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Inheritance vs Equity Release: how do your children benefit

Releasing equity from your home can give you much more financial freedom and boost your budget during retirement.

We discuss is it denying your children their eventual inheritance?

The simple maths would seem to suggest it is. After all, equity release via a lifetime mortgage is effectively remortgaging your home to free up cash, a long-term loan covered by the eventual sale of the home. And, as they say, ‘you can’t take it with you’, meaning that the loan is paid out of what might have been a capital inheritance for your dependants. In short, equity release will reduce the value of your estate.

So, are my parents spending my inheritance?

Not necessarily. People can take equity release for a variety of reasons,many of which involve helping them enjoy their retirement years: improving their home, taking regular cruises and holidays, or simply topping up their retirement income (which no-one knows how long will last). Equally, many people release equity to provide a living inheritance for their family, providing funds for their children and grandchildren, who may need help with weddings, studies, or deposits for a first home.

Equity release to help buy property - according to the Money Charity, the average first time buyer deposit is 96% of an average salary.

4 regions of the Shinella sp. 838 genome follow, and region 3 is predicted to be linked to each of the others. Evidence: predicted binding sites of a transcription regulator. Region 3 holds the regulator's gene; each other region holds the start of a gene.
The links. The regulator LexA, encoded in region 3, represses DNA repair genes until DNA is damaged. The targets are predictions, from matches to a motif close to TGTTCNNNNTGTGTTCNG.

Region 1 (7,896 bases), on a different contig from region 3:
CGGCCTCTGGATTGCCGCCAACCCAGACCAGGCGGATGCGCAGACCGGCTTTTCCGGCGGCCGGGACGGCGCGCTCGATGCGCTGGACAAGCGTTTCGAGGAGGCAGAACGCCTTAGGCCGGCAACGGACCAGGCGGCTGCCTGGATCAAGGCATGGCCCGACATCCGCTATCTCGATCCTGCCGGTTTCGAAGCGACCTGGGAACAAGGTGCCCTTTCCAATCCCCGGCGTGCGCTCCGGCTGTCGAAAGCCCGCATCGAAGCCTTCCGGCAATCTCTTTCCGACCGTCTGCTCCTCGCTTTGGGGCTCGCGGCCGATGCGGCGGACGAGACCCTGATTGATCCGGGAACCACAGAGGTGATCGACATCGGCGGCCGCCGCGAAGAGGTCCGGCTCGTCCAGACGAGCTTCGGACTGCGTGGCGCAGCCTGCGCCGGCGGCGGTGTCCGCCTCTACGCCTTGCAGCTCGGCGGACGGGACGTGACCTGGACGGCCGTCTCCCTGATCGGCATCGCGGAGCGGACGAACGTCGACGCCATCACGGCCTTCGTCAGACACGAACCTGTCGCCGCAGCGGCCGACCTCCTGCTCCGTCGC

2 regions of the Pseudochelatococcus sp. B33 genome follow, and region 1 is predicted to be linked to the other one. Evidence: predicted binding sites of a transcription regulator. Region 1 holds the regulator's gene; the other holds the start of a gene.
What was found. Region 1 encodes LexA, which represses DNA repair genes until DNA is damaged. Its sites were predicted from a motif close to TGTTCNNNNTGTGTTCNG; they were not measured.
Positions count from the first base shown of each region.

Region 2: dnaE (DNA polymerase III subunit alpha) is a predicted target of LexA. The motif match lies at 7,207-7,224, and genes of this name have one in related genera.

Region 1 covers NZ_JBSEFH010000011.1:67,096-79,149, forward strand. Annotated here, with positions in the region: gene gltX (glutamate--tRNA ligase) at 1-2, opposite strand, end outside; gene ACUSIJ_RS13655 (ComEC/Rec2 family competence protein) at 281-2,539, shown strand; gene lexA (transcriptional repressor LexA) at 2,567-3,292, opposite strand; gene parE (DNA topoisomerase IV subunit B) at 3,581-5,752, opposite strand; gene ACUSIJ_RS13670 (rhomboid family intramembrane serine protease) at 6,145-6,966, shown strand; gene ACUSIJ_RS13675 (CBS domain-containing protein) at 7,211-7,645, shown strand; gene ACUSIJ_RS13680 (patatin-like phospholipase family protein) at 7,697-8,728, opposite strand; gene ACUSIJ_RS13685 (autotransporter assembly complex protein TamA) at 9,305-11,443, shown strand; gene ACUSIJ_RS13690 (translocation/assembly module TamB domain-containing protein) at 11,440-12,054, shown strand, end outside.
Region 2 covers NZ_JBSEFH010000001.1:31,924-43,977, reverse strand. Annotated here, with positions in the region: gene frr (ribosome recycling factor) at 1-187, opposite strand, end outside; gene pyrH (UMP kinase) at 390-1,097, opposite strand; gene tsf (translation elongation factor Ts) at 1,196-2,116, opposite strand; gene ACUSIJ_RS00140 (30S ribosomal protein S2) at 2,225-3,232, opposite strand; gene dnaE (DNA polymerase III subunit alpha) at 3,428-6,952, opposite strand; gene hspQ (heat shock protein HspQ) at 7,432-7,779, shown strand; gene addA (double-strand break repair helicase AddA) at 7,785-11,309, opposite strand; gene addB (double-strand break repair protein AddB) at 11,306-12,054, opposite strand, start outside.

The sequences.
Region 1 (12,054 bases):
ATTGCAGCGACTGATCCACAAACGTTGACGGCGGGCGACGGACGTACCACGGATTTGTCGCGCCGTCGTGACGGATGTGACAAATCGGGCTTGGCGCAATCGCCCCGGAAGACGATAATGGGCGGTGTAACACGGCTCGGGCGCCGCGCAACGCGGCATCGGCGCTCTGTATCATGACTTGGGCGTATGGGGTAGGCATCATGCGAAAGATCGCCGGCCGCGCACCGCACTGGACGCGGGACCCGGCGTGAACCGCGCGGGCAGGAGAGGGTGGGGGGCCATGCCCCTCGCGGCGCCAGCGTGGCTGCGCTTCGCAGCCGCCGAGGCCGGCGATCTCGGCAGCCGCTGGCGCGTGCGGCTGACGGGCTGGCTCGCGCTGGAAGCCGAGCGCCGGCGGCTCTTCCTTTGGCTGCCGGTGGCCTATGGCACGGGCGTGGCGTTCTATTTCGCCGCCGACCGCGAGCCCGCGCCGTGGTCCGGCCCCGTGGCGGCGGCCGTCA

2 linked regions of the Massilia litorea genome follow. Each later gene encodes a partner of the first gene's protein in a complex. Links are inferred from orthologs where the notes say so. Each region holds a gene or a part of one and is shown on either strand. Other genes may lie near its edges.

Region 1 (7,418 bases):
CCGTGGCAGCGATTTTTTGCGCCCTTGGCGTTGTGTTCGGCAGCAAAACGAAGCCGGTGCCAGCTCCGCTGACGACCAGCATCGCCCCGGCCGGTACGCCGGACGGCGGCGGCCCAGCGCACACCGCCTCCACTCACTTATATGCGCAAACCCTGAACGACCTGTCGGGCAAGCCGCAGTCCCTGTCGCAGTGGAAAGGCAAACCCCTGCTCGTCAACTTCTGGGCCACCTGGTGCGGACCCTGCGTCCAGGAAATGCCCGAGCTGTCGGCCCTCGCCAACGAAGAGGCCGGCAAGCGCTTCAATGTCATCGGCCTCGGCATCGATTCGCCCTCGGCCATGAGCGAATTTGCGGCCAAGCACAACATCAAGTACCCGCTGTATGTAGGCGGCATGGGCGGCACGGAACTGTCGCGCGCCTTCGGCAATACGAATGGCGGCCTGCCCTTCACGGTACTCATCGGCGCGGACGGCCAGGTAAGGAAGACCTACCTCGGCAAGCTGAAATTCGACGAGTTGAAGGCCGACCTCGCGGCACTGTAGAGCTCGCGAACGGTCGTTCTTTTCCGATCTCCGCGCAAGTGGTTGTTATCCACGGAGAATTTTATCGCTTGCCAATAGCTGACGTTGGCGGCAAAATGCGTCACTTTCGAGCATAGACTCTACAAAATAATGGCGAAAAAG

So if your offspring can get help to buy now from equity release, and get on the property ladder sooner rather than later when prices are most likely much higher, their property could be worth much more by the time they would have otherwise received an inheritance. They may not inherit the property in the way they thought they might, but inheriting a home in the traditional way and having capital tied up in their home could mean that it would be subject to inheritance tax.

Telegraph research found that 15% of our equity release customers in 2017 named gift planning as one of the reasons to release equity. Customers planned to pass on a large part of their home’s value to their children, to enable them to pay off debt or student loans or fund a deposit, to help them pass mortgage affordability tests for a home of their own.

So would I still inherit the property?

With a lifetime mortgage, there’s no reason why not, though the actual windfall may be smaller as a loan needs to be paid back. The no negative equity guarantee means that even if house prices were to fall rapidly, the amount to pay back can never exceed the value of your home, and the estate will not be liable if the sale price doesn’t cover the loan. Any remaining debt is simply written off.

Is Equity Release safe? (taken from an excellent article in The Telegraph)

You can still stay in your home even if you take equity release. The Equity Release Council say that both you and your partner have the right to live in your home for as long as you want to. With a home reversion plan, you have a lifetime lease - you live there rent-free before the house is sold when you no longer need to live in it.
Equity release may affect your entitlement to means-tested benefits, we will provide you with a full personalised illustration of the features and risks to you and any effect on means-tested benefits. Advice and marketing on all forms of equity release is regulated by the FCA (Financial Conduct Authority), who set the rules that providers and advisers have to be fair and clear in their words and deeds about equity release, so you can understand if equity release is the right option for you. Please contact Lifetime Mortgage Solutions on 0333 012 4093 for your personalised illustration.

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